Later today (May 20) in New York, Sotheby's is selling another section of the grand James S Copley collection of books and manuscripts. In this case, the highlights concern two important political figures from US history - though from very different times.
The first is an exceptional collection of papers relating to explorer and first Republican Party candidate John C Fremont, comprising a fine archive of manuscript materials, books, pamphlets, campaign memorabilia and images.
Fremont carried out a series of survey expeditions in the western territories in 1833-1849 which played a large part in the establishment of California. (Indeed he spent his later years involved with a gold mine in the state.)
He ran for President in 1856 as the first candidate of the new Republican Party (losing to Buchanan). In 1861 he was in London buying arms for the north. He was appointed major general in the Department of the West, based in St. Louis.
There he proclaimed martial law in Missouri, confiscating property and freeing the slaves, but his order was reversed by Lincoln who wished to tread lightly on a border state. Later he ran for the Presidential nomination in 1864, only to quit the campaign and support Lincoln.
After the war he pursued his own business interests, and was appointed governor of the Arizona territory.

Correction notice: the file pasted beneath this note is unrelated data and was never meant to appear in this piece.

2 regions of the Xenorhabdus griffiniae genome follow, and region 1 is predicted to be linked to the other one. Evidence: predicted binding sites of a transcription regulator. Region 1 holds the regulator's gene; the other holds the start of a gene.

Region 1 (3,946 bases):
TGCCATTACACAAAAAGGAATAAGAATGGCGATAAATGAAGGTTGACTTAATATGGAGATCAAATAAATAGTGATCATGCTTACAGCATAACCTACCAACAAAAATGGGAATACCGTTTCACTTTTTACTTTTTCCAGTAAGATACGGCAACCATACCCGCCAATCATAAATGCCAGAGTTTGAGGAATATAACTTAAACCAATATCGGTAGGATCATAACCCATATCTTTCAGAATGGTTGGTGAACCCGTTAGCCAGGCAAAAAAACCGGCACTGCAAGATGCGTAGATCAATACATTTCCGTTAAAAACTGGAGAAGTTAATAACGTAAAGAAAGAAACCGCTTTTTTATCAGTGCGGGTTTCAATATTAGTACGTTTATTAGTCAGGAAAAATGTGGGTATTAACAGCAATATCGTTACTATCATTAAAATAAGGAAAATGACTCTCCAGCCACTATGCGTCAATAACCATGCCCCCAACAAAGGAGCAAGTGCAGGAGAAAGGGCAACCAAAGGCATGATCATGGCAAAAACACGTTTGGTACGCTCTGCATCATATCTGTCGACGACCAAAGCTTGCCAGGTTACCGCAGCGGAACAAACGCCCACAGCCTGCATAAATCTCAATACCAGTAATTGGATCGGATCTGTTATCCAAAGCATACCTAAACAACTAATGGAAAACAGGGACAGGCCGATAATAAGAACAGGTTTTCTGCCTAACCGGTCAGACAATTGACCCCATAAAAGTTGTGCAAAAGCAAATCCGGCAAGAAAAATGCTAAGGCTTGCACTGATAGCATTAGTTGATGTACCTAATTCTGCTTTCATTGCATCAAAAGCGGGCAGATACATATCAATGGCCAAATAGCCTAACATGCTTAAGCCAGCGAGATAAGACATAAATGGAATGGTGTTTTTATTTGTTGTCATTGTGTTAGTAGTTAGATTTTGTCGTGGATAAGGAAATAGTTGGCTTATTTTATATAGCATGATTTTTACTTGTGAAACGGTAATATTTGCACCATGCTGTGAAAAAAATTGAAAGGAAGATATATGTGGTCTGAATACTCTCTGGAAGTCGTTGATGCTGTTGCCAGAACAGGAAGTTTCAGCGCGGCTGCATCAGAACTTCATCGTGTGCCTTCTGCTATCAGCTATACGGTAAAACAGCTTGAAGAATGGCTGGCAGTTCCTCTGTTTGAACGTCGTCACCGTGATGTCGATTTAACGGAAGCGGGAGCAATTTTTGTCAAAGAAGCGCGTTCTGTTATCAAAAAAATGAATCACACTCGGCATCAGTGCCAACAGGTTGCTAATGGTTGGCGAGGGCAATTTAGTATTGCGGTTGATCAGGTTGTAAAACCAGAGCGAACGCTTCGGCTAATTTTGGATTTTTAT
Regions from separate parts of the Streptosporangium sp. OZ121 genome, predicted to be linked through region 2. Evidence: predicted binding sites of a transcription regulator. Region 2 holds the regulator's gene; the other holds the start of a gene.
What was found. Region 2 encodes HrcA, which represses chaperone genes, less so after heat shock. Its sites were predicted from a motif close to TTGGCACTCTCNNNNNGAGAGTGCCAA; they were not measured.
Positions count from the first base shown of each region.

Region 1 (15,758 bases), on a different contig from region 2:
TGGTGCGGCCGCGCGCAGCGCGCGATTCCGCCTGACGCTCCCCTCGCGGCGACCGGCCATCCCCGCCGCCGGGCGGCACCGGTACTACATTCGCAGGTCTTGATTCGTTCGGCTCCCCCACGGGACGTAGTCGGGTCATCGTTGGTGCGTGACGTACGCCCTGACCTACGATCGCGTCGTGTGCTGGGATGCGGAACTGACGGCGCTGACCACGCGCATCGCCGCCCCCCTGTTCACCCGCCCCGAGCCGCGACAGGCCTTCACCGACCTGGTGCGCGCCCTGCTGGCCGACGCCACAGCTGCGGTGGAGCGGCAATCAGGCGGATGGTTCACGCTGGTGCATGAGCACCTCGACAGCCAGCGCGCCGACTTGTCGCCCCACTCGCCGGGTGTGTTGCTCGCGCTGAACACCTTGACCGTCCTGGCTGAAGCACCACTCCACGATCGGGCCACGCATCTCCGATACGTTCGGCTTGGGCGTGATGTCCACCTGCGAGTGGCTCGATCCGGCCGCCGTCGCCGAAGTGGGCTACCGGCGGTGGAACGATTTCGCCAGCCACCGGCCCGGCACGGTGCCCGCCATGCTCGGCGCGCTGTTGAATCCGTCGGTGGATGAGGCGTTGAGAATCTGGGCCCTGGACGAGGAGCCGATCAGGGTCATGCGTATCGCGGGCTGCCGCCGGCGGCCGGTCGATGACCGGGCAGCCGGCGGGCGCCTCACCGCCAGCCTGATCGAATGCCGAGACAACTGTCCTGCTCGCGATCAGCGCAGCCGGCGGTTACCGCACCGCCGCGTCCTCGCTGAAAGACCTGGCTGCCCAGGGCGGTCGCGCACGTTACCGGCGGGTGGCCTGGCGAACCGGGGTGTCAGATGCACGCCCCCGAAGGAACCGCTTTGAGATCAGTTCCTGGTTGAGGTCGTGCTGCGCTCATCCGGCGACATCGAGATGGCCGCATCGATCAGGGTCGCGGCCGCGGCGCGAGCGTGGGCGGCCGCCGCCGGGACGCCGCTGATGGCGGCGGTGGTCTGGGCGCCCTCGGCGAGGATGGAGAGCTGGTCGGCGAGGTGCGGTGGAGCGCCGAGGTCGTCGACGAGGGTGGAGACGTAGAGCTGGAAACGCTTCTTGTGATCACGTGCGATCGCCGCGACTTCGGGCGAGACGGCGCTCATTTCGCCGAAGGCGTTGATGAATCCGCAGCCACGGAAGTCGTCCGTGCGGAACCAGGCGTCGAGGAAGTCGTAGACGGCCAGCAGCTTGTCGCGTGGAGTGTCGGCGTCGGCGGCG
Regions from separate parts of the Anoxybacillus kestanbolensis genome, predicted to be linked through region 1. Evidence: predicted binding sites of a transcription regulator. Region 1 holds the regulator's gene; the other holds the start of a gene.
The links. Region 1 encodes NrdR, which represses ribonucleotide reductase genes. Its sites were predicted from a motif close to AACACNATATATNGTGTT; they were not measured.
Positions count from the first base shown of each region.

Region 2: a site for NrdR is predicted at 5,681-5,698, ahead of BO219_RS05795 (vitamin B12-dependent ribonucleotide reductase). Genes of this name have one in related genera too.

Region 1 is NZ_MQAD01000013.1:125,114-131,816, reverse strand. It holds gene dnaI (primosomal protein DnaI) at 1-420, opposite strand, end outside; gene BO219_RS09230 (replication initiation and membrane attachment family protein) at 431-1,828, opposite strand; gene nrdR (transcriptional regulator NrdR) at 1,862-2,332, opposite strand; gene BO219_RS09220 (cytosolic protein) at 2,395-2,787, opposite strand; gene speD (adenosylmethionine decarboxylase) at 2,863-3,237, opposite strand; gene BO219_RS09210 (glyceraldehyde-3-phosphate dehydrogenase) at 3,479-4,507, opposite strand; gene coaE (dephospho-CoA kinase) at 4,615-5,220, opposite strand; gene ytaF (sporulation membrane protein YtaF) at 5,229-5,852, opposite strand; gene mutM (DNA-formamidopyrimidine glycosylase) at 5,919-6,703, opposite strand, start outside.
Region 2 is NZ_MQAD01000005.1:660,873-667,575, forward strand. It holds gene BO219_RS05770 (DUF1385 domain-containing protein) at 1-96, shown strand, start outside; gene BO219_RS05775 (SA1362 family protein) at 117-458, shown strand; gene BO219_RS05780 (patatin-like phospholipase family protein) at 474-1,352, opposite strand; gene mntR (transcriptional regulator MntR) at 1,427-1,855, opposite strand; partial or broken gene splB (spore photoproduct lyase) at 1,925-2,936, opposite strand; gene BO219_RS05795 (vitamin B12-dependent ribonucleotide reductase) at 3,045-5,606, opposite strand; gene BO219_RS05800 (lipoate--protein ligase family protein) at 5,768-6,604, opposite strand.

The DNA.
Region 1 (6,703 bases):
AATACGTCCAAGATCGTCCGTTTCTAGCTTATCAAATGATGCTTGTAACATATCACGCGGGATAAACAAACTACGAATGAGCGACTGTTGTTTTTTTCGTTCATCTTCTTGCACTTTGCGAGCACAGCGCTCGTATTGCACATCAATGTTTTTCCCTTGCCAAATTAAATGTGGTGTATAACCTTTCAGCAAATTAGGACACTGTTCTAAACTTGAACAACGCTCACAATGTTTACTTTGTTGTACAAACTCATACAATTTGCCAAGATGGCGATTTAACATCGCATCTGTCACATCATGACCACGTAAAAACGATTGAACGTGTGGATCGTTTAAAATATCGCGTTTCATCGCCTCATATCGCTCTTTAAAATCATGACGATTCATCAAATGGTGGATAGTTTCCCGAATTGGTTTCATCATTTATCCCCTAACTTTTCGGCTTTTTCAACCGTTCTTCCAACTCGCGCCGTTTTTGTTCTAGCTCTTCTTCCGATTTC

Over_200_signed documents, mostly letters, referring to these various stages of Lincoln's life and a warm correspondence with his wife, are available, alongside a selection of materials associated with his Presidential run, and books by him and his wife are available. The whole lot is expected to achieve $100,000-150,000.
The other great highlight of the sale is a collection of Dwight Eisenhower's letters. We reported recently on the sale of Eisenhower's letters to his brother at Heritage, which brought $56,800. This is a selection of autograph letters to another close figure in his life, his wife Mamie Doud Eisenhower.
There are 114 autograph and three typed letters signed, all from 1940-52, except three from 1917. One from March 1944 includes:
"I think that all these trials and tribulations must come upon the world because of some great wickedness; yet one would feel that man's mere intelligence, to say nothing of his spiritual perceptions, would find some way of eliminating war.
"But man has been trying to do so for many hundreds of years, and his failure just adds more reason for pessimism when a man gets really low!"
The collection is expected to achieve $400,000-600,000 - a marked increase on the comparable collection sold at Heritage, so the results of the sale will be intriguing. Perhaps the earlier sold collection will prove to be something of a bargain for such an exceptional investment.
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